Report No. 54
Withdrawal and Adjustment of Suits
23.1. Rules as to withdrawal and compromise of suits are contained in Order 23. These rules roughly correspond with the Rules of Court in England as to the discontinuance of suits.
23.2. Slade J. has dealt with the mode of dealing with compromises in Englandl. According to him there are various ways in which an action can be disposed of when terms of settlement are arrived at when the action comes on for trial or in the course of the hearing.
(1) The first one is very useful where the terms of compromise consist of an agreement by the defendant to pay a specified sum of money by specified instalments on specified dates. Here the court gives judgment for the total amount agreed to be paid, coupled with a stay of execution so long as the instalments are paid in accordance with the terms agreed.
(2) The second way, which is no doubt, more appropriate when the terms of settlement are not so straightforward as the mere payment of an agreed sum of money by specified instalments, is to secure an Order of the Court, made by consent, that the defendant, and, it may be, also the plaintiff,-shall do the things which they have respectively engaged themselves to do by the terms of settlement. In such a case the order would take this form. There would be the title and the preamble and then the order would recite, the terms having been agreed between the parties: It is ordered that "(a) the defendant do", etc., "(b) the plaintiff do", etc. making each of the agreed terms an order of the court that it should be carried out.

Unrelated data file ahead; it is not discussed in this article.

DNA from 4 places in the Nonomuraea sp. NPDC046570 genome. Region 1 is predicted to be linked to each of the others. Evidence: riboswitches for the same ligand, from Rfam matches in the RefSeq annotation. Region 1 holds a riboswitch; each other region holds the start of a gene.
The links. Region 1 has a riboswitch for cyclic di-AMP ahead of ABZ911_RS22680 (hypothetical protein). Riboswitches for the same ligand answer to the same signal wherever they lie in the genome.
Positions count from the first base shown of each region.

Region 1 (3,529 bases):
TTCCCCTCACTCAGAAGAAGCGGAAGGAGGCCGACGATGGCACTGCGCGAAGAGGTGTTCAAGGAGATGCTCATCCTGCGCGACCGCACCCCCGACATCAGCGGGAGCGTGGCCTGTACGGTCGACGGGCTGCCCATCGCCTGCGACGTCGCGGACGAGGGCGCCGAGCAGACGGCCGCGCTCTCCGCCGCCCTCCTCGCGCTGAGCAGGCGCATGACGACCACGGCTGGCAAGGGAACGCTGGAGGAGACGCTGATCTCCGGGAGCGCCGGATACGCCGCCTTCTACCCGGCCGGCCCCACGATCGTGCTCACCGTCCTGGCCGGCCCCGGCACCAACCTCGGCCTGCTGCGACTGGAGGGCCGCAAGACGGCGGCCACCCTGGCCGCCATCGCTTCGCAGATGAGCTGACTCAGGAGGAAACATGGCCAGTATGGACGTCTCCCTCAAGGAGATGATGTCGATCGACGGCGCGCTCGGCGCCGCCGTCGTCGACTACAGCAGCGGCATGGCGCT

(3) The third method is what has become known as "the TOMLIN form of order".
Dashwood v. Dashwood, 1927 WN 8 (276), is cited as the authority for that statement of practice. The ANNUAL PRACTICE, 1955, P. 2007, goes on to say:
"After this decision Tomlin, J., stated that future when in action was proposed to be stayed on agreed terms to be scheduled to the order, the order should be as follows: and the plaintiff and defendant having agreed to the terms set forth in the schedule hereto, it is ordered that all further proceeding in this action be stayed except for the purpose of carrying such terms into effect. Liberty to apply as to carrying such terms into effect."
(4) The fourth method is an order of the court made by consent staying all further proceedings in the action on the terms agreed on.
(5) The fifth method, which was followed in the present case, is where there is no order of the court at all, the court merely being told by counsel that the case has been settled on the terms endorsed on counsels' briefs.
1. Green v. Rozen, (1955) 2 All ER 797.
23.3. Such a variety of methods of recording or acting on compromises is not met with in Indian practice. But there does exist a variety of methods of consensual dealings in connection with litigation-e.g. by making the Judge an arbitrator, by agreeing not to appeal, by stating a special case under Order 36, and the like. Some, but not all of these, fit in with fee procedure given in Order 23, rule 3, under which the court is empowered to record a settlement or compromise. The most important rules in Order 23, are rule 1 (withdrawal), and rule 3 (recording of compromise), and most of the problems that arise revolves around these rules.
Order 23, rule 1
23.4. Order 23, rule 1, speaks of two kinds of, "withdrawals" of suits, namely:-
(1) Withdrawal without permission of the Court to file a fresh suit, and
(2) Withdrawal with such permission.